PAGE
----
Pubdate: Thu, 28 Mar 2002
Source: Straits Times (Singapore)
Copyright: 2002 Singapore Press Holdings Ltd.
Author: Bjorn Gabriel


I refer to Ms Ryhan Beister's letter, 'Reports on German drug case 
disgusting' (ST, March 26).

In her letter, Ms Beister describes the German media as self-righteous and 
haughty, of being deliberately sensational and dramatic in their 
Singapore-bashing style of reporting.

She paints a very polemical picture of the 'disgusting' reports on the 
Julia Bohl case, by referring to German tabloids, such as Bild and Express, 
which are not highly regarded for their standards of journalism, and 
television broadcasts.

One should be aware that serious and reputable media such as Sueddeutsche 
Allgemeine Zeitung, FAZ and weekly current-affairs magazines such as Der 
Spiegel have reported this case with a high level of objectivity and fairness.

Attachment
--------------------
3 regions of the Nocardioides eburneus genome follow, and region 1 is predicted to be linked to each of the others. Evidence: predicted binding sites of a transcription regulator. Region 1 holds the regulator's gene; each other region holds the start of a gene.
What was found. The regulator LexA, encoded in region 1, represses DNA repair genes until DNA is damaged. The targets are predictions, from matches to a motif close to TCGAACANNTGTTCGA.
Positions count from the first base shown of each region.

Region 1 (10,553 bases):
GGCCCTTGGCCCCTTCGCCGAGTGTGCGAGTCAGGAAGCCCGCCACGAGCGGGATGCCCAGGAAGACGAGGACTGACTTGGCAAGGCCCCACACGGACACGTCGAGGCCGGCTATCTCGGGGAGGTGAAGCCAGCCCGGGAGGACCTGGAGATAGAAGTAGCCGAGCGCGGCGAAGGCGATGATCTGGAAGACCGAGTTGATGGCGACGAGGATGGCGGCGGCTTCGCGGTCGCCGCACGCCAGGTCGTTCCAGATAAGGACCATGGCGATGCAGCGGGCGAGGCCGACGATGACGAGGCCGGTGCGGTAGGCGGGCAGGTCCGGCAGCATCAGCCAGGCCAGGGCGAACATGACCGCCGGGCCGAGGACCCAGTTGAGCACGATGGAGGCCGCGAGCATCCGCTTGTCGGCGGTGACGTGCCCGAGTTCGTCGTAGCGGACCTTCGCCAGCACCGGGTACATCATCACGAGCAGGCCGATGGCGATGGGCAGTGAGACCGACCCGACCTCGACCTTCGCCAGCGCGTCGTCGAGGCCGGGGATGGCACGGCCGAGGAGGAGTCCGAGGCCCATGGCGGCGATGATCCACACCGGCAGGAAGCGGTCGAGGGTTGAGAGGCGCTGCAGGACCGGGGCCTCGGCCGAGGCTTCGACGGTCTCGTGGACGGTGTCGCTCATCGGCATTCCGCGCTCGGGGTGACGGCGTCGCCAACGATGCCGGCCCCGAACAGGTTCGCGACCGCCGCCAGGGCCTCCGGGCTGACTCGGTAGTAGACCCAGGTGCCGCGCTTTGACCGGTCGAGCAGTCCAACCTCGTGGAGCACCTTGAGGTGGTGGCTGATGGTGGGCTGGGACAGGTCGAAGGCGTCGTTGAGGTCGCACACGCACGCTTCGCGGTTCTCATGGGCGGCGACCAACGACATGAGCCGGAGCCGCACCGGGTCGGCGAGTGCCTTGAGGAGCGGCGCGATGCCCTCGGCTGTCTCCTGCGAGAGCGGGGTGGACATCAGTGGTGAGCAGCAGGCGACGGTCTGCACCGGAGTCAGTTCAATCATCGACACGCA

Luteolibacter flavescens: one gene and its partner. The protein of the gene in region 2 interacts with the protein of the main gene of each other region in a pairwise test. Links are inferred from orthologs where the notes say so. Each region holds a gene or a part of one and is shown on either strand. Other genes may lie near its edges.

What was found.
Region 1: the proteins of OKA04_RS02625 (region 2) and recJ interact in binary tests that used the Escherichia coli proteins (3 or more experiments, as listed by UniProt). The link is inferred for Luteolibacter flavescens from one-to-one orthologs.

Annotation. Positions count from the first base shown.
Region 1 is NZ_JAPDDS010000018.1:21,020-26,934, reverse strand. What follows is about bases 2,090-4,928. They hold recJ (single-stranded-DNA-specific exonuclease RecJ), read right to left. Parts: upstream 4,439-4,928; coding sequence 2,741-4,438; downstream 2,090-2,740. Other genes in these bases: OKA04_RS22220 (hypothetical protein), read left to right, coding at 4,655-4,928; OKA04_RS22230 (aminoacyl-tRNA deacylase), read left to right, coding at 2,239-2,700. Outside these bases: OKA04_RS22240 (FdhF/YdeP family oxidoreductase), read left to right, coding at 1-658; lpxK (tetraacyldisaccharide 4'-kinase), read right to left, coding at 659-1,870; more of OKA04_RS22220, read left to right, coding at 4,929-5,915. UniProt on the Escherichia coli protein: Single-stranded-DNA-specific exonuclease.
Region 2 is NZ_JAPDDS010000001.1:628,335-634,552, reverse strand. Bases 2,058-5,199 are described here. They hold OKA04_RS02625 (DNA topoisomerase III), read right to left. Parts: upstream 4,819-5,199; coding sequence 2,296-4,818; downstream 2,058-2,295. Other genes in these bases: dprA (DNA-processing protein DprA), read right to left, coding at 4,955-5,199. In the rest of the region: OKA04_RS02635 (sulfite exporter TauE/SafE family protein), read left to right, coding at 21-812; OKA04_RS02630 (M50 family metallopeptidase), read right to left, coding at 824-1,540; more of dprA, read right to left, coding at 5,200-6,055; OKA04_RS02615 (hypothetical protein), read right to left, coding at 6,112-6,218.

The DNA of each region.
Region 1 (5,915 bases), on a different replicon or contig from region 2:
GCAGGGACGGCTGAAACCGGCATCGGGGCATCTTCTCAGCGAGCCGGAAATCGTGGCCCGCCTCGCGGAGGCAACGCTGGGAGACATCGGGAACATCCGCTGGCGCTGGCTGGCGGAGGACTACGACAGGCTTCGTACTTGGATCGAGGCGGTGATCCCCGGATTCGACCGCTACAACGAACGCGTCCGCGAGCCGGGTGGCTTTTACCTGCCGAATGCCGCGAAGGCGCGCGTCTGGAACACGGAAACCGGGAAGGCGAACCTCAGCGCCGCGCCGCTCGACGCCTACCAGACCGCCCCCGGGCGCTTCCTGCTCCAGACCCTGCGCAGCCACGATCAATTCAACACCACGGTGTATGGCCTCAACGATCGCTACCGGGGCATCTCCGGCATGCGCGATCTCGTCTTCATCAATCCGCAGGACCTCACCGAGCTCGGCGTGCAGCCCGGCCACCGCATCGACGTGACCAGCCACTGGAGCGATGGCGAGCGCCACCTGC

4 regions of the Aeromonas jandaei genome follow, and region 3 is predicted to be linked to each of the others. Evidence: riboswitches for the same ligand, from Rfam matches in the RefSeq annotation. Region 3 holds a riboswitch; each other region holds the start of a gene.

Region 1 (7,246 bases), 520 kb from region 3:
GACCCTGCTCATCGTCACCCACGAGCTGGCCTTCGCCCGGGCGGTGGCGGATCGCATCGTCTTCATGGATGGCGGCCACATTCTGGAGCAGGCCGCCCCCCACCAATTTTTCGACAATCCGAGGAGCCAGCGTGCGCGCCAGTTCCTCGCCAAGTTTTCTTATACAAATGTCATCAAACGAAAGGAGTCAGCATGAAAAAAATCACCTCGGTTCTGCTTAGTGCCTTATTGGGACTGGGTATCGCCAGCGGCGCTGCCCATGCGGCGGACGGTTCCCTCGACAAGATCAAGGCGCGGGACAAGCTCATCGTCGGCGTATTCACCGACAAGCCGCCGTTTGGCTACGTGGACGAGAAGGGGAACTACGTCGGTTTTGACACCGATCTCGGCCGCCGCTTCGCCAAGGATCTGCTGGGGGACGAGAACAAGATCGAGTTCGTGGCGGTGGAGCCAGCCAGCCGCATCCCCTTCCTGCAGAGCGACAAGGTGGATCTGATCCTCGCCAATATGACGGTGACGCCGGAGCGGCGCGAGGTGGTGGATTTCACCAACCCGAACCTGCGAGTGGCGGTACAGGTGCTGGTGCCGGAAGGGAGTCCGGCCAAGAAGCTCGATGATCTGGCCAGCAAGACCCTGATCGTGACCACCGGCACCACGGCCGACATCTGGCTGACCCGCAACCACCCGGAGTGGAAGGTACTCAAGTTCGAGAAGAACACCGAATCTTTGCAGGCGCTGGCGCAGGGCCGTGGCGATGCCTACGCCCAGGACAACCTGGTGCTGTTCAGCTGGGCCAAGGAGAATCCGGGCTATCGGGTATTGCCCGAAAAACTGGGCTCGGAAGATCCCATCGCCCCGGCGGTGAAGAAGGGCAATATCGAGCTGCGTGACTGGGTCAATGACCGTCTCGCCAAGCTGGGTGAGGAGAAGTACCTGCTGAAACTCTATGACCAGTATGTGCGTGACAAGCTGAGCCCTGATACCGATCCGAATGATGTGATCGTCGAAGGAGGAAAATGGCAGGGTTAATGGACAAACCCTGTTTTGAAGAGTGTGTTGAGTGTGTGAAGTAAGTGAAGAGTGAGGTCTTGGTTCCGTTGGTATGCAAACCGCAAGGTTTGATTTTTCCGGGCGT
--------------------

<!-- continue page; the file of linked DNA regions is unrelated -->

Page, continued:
From my perspective, the current debate in Germany goes beyond the issue 
of appropriate punishment in the case of Bohl. Rather, it touches on the 
fundamental question of the moral and ethical legitimacy of capital punishment.

Furthermore, Ms Beister's call for 'imposing sanctions on such reporters' 
undermines the freedom of expression which every society which considers 
itself to be democratic has to maintain.

Yes, Bohl was caught in possession of illegal substances. They may have 
been used for financial gain through other people's addiction and the 
possession would thus be morally unacceptable.

Yes, she decided to live in a foreign country. She therefore has to respect 
the local laws and expect a penalty if she breaks them.

But wouldn't it be more humane and civilised to give a misled 23-year-old 
woman a second chance?

Bjorn Gabriel
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MAP posted-by: Beth